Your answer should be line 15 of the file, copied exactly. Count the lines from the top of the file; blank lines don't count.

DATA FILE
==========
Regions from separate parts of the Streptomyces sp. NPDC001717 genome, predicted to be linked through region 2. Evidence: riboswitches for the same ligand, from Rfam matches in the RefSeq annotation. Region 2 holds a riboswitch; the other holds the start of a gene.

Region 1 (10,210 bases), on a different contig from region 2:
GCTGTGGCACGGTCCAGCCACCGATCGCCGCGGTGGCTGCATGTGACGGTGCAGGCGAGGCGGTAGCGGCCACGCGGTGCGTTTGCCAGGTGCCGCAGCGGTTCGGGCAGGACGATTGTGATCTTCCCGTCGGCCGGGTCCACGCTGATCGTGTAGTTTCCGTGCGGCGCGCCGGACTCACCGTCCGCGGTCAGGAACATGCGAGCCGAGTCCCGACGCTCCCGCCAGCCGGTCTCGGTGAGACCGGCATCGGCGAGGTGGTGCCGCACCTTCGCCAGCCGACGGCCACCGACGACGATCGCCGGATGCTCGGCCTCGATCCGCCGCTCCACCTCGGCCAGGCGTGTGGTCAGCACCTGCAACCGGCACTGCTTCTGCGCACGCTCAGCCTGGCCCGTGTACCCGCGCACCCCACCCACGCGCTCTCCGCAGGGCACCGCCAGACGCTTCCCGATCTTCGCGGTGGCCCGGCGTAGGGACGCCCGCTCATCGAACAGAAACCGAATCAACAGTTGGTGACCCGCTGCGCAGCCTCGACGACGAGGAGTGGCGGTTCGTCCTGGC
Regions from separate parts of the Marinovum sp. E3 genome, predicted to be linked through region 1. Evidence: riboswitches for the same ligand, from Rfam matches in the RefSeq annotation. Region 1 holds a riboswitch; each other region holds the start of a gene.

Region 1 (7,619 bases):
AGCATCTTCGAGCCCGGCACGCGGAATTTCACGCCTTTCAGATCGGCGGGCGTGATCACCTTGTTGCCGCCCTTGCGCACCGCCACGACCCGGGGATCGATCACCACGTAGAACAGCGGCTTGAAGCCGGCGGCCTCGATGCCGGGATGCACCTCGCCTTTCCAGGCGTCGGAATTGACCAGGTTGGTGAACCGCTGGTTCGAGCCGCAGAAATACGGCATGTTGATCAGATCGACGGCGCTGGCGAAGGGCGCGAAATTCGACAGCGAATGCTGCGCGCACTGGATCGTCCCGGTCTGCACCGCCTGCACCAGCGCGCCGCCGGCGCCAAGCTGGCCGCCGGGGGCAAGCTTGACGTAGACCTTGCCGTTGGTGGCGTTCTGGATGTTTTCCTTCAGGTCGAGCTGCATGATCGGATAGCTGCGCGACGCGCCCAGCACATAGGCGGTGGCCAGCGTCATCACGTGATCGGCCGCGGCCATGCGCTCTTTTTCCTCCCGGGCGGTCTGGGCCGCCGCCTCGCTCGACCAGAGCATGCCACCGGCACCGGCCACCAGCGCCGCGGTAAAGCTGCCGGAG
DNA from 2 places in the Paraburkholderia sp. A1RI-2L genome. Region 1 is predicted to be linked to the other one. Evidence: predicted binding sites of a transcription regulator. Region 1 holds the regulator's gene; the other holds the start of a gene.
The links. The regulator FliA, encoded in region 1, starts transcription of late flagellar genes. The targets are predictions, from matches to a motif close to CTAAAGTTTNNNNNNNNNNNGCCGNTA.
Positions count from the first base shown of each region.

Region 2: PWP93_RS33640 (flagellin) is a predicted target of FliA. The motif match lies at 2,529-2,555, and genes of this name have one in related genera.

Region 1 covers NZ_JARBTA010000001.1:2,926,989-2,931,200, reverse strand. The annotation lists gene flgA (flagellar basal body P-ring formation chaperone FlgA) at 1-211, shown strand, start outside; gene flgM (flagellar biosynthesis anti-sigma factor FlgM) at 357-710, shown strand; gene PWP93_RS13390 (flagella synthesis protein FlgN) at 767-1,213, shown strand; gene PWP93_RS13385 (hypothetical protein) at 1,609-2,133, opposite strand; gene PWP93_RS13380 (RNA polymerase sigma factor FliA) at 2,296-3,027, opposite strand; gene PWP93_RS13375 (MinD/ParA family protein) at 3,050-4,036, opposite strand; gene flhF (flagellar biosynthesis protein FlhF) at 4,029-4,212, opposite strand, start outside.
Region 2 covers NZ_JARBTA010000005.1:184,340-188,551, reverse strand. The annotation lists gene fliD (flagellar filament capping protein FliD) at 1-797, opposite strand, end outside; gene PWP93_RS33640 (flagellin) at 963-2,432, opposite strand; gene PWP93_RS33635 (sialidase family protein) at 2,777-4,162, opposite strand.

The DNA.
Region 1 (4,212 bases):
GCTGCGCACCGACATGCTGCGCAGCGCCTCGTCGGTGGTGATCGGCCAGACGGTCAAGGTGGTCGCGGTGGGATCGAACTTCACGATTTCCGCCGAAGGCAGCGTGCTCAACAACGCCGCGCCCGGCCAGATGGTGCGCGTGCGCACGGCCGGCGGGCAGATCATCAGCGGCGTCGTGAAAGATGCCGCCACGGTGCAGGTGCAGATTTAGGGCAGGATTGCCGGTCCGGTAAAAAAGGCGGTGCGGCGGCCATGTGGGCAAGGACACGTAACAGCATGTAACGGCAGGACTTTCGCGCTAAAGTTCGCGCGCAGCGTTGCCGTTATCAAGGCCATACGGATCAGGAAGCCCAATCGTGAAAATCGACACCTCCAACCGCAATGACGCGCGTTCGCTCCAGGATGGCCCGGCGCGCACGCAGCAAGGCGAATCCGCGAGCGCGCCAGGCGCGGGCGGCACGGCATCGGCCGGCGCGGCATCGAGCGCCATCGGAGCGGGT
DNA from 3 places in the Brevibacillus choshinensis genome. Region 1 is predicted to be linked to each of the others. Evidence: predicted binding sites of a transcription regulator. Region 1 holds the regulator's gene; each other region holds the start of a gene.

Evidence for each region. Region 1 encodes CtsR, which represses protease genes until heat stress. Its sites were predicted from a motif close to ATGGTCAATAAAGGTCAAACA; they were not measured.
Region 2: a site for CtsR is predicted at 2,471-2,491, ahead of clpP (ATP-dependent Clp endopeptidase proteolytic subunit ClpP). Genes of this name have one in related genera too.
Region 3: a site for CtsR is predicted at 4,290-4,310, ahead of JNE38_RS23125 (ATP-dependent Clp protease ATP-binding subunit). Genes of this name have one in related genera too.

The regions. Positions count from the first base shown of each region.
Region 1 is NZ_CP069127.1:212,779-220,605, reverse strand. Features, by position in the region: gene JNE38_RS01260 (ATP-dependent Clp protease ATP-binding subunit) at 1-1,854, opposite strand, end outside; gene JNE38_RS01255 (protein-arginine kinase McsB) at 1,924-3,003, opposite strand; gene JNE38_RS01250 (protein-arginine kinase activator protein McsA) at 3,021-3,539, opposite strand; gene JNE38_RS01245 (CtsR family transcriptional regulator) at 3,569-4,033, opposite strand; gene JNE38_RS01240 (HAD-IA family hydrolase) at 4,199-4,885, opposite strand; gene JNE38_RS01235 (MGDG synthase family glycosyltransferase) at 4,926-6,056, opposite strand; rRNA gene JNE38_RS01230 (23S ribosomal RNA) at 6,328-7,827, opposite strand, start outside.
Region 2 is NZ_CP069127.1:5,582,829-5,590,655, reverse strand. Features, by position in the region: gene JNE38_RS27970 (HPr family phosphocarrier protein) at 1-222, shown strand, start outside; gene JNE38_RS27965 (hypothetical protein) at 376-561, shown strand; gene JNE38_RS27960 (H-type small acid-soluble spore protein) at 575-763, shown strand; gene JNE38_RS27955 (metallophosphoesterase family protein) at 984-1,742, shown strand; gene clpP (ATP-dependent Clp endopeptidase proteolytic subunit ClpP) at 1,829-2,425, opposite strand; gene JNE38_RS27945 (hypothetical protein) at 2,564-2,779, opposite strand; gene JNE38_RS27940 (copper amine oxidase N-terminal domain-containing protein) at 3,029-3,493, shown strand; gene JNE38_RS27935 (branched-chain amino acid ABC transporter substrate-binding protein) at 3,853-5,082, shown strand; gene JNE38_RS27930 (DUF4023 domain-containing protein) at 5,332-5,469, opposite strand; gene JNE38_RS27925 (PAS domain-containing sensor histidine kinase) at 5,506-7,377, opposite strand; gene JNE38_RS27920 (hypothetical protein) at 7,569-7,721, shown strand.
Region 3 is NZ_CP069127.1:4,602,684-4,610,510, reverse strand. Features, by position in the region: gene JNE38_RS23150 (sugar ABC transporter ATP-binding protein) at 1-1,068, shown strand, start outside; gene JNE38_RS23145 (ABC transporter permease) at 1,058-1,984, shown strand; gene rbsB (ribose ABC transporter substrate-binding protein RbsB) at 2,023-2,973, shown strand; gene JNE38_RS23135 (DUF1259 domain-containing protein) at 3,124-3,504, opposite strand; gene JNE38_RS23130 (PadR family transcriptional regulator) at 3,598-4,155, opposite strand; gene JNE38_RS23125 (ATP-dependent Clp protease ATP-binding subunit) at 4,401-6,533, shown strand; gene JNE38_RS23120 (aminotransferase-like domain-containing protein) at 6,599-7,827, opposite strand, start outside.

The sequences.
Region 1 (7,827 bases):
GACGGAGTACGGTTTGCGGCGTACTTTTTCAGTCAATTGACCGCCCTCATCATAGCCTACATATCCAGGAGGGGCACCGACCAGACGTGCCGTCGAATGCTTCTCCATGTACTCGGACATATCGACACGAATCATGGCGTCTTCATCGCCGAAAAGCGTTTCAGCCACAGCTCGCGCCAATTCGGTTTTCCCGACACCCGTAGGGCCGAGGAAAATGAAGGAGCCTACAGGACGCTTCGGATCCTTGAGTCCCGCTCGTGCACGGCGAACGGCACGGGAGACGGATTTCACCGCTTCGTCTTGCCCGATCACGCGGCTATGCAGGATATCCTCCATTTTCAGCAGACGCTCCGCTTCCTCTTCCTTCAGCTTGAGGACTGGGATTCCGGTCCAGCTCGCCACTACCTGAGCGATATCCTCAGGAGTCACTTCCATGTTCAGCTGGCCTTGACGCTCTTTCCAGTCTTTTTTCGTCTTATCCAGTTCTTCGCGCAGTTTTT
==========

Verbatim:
GCTGCGCACCGACATGCTGCGCAGCGCCTCGTCGGTGGTGATCGGCCAGACGGTCAAGGTGGTCGCGGTGGGATCGAACTTCACGATTTCCGCCGAAGGCAGCGTGCTCAACAACGCCGCGCCCGGCCAGATGGTGCGCGTGCGCACGGCCGGCGGGCAGATCATCAGCGGCGTCGTGAAAGATGCCGCCACGGTGCAGGTGCAGATTTAGGGCAGGATTGCCGGTCCGGTAAAAAAGGCGGTGCGGCGGCCATGTGGGCAAGGACACGTAACAGCATGTAACGGCAGGACTTTCGCGCTAAAGTTCGCGCGCAGCGTTGCCGTTATCAAGGCCATACGGATCAGGAAGCCCAATCGTGAAAATCGACACCTCCAACCGCAATGACGCGCGTTCGCTCCAGGATGGCCCGGCGCGCACGCAGCAAGGCGAATCCGCGAGCGCGCCAGGCGCGGGCGGCACGGCATCGGCCGGCGCGGCATCGAGCGCCATCGGAGCGGGT